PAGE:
Ligaments and tendons are key components to the structure of a human shoulder. Both function as connective tissue; ligaments adhere bones to each other, while tendons attach muscle to bone. Both ligaments and tendons play roles in the mechanics and movement of the shoulder. Lending flexibility to the joint, they allow for a wide range of motion. The tendons, along with muscle, form the outermost layer of the shoulder's structure (beneath the skin), while the ligaments lie one layer deeper.
Joining two bones together, ligaments are an important structural component of the shoulder. The ligaments of the shoulder lie within the joint capsule and are categorized by location as anterior (located in front), posterior (located behind), and inferior (found at the bottom).
The ligaments in the shoulder fall into three different categories, one being the Acromioclavicular ligaments. Within this group lies the Superior and Inferior Acromioclavicular and Coracoclavicular ligaments. The Coracoclavicular ligaments are made up of two distinctively separate ligaments: the Conoid and Trapezoid ligaments. These, as well as the Superior and Inferior Acromioclavicular ligaments, simultaneously work in conjunction with the Acromioclavicular Joint in order to stabilize the clavicle. The Coracoacromial ligament is found in the same general location and also aids in the general stability of the shoulder.
The second group of ligaments in the shoulder is the Sternoclavicular ligaments, surrounding the Sternoclavicular Joint. This includes the Capsular, Sternoclavicular, and Inter- and Costo- Clavicular ligaments. The Capsular ligaments surround the joint capsule of the shoulder, fastening the bones of the joint capsule into place. It is located around the Rotator Cuff. The Sternoclavicular ligaments, both anterior and posterior, are connected to the clavicle. The Inter- and Costo- Clavicular ligaments also attach to the clavicle.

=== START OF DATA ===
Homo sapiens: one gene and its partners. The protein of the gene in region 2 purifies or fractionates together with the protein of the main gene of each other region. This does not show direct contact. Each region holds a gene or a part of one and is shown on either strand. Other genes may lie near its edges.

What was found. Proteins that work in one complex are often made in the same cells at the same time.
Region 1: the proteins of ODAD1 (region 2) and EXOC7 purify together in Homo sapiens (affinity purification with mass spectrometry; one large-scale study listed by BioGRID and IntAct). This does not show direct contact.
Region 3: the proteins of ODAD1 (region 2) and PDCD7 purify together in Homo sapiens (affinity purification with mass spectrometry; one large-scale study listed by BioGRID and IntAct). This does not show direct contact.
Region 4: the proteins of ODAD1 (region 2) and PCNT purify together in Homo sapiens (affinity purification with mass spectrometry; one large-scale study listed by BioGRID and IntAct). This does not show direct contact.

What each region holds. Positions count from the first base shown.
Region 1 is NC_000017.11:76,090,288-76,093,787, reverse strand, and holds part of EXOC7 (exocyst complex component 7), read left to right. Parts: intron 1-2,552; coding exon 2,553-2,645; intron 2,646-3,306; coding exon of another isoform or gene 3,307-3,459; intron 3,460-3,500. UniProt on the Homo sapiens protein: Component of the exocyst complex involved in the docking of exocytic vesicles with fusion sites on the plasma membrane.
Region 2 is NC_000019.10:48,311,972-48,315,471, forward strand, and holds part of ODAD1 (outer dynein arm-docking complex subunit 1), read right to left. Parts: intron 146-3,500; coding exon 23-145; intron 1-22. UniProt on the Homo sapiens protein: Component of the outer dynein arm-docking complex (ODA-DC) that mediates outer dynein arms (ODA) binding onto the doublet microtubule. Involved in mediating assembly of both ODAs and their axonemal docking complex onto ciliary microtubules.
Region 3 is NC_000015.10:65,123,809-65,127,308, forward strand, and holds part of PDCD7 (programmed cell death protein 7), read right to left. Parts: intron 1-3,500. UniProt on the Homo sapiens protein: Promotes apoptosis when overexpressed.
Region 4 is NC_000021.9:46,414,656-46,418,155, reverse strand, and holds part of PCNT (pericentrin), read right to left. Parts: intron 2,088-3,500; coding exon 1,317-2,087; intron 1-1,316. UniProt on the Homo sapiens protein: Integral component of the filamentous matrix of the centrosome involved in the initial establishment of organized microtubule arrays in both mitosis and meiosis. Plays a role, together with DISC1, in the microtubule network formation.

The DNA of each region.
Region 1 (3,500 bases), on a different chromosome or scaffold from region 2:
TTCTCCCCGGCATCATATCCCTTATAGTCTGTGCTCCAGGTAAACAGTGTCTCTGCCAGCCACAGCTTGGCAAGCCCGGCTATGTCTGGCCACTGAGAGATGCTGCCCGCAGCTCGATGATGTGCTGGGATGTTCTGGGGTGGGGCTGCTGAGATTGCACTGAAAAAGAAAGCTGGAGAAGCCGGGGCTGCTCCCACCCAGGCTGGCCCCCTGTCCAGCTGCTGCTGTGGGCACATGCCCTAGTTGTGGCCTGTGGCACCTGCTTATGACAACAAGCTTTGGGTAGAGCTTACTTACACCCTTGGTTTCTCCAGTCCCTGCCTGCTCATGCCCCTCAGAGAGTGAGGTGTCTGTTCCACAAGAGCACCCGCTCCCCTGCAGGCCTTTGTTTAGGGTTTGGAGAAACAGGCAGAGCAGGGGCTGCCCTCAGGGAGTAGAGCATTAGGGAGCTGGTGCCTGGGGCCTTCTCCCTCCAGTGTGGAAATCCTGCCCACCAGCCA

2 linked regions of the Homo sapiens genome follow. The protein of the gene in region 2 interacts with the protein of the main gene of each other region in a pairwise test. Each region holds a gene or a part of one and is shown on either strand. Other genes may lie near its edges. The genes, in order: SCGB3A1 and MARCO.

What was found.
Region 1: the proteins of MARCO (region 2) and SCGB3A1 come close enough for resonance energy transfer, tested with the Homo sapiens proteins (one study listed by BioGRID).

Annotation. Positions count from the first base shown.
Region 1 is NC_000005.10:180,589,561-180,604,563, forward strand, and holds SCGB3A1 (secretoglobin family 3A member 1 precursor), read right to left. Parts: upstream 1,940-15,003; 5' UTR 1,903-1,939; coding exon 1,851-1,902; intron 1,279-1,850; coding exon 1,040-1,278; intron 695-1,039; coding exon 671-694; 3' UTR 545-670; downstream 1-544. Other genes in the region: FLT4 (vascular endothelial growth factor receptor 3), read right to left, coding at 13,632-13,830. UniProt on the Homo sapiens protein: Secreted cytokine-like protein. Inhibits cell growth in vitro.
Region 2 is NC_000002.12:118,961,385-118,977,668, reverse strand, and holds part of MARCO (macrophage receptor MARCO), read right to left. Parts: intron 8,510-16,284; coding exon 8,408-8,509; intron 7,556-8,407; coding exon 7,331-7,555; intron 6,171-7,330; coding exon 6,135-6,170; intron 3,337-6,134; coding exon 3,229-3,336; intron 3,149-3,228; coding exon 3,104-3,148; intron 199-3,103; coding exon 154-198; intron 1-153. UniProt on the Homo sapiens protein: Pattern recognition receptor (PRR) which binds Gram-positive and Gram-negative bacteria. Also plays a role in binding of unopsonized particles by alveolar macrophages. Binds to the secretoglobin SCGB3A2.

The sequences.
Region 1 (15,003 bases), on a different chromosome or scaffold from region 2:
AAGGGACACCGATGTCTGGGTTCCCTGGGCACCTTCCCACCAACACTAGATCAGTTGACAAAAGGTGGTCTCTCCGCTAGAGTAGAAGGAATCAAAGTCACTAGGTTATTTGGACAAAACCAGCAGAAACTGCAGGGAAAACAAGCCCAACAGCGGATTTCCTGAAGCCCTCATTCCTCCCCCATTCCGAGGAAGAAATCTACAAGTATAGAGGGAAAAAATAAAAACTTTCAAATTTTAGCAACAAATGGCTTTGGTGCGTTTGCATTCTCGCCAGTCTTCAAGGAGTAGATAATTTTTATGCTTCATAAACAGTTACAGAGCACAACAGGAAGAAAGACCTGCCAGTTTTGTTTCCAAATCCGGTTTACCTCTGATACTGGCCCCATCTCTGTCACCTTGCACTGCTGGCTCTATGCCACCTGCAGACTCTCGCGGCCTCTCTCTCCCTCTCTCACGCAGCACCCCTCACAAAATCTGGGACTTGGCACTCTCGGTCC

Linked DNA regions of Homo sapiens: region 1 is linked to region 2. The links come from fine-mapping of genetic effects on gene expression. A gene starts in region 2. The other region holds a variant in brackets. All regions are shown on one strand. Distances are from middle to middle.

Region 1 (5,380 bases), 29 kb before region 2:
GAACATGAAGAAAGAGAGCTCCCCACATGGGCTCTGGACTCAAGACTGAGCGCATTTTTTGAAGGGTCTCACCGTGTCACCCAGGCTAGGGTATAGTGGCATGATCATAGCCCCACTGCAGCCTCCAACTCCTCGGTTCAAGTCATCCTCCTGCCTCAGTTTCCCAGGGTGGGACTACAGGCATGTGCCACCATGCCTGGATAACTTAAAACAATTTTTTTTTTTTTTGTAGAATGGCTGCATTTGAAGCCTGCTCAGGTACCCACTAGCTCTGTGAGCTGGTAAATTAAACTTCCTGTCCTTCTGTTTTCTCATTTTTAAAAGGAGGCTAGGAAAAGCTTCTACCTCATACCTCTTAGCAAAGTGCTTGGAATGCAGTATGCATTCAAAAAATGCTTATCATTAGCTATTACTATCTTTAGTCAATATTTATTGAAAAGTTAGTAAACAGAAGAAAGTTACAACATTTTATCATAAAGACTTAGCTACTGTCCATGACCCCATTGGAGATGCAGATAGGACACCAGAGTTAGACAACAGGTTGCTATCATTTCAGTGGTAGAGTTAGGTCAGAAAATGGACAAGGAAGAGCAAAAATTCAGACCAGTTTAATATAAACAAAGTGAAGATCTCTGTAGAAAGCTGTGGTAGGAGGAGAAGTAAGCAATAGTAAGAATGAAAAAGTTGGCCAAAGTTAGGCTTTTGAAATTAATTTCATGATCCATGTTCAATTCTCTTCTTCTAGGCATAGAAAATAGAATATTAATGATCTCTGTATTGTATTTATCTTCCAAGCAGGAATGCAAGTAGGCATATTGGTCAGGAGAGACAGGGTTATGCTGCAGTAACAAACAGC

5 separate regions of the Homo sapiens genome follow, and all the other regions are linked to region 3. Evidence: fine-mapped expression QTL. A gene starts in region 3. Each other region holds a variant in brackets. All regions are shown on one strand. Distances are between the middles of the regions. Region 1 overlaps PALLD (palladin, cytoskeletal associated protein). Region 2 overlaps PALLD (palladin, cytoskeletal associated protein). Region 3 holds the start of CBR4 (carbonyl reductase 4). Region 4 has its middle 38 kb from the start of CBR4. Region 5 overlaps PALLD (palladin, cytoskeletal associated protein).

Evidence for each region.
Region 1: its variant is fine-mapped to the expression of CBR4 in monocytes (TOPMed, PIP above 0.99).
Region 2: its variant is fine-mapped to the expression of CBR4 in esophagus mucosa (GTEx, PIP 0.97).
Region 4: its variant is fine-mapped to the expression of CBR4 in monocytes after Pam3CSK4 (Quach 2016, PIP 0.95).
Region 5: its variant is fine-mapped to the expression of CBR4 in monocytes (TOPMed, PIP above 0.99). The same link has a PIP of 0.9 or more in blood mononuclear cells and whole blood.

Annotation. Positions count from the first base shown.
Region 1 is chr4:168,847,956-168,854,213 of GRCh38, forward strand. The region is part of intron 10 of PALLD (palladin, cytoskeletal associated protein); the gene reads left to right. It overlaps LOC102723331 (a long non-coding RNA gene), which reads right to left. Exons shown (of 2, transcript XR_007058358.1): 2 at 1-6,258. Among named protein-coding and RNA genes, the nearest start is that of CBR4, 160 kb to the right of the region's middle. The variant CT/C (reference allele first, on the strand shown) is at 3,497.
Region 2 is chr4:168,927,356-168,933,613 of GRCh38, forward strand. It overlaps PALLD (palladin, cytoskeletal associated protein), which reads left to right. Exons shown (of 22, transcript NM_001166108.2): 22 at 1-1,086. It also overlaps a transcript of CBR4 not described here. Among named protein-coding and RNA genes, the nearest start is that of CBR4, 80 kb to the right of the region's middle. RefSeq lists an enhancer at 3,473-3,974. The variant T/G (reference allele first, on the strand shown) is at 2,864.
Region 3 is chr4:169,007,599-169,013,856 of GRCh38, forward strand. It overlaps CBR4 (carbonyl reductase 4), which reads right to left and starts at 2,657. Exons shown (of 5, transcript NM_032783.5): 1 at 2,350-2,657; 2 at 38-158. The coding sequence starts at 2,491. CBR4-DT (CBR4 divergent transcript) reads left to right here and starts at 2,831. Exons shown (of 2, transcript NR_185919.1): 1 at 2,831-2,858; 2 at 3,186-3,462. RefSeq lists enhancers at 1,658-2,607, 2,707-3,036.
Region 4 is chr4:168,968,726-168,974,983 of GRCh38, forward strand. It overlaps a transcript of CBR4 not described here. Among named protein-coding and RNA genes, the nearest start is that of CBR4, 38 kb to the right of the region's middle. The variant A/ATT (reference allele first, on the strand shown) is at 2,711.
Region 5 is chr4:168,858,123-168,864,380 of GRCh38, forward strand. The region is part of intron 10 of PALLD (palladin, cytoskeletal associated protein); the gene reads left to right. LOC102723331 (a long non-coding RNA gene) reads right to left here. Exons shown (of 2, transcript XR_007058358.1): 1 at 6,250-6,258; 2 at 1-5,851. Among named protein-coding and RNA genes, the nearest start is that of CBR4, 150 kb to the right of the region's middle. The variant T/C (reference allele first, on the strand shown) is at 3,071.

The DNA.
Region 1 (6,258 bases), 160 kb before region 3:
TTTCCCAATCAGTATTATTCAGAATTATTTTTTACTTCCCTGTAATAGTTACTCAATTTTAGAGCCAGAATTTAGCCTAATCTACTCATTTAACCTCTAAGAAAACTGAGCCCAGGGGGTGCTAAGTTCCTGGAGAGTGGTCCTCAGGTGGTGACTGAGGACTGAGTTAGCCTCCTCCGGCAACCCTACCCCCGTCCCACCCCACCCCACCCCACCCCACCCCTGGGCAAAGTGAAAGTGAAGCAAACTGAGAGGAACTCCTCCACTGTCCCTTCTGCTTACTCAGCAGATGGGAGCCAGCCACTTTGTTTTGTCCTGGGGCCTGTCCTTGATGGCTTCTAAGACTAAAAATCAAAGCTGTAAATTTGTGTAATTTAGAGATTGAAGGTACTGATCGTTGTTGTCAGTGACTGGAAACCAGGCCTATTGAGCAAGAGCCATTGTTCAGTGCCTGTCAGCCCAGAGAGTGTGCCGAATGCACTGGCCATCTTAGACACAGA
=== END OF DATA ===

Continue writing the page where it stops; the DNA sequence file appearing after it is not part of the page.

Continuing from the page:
The Glenohumeral ligaments make up the third and final group. The Glenohumeral ligaments are located in proximity of the Glenohumeral Joint, and are used as stabilizers. The Capsular, Coracohumeral, and Transverse Humeral ligaments also fall into this category.
Tendons are essential to the structure of the shoulder, ensuring the attachment of muscle to bone. There are five main tendons located in the shoulder joint.
The first is the Biceps Brachii tendon, informally known as the Biceps Long Head tendon. This tendon attaches the Biceps Brachii muscle to the scapula, or shoulder blade. The Biceps Brachii tendon is found directly below the Rotator Cuff. The muscle itself is located in the upper arm and is responsible for mobility of the elbow.
The remaining shoulder tendons lie in connection with the Rotator Cuff Muscles. These include the Infraspinatous, Subscapularis, Supraspinatous, and Teres Minor tendons. These tendons are all located within the Rotator Cuff and connect to their specific muscles. (The Infraspinatous tendon works with the Infraspinatous muscle; the Subscapularis tendon connects to the Subscapularis muscle, etc.)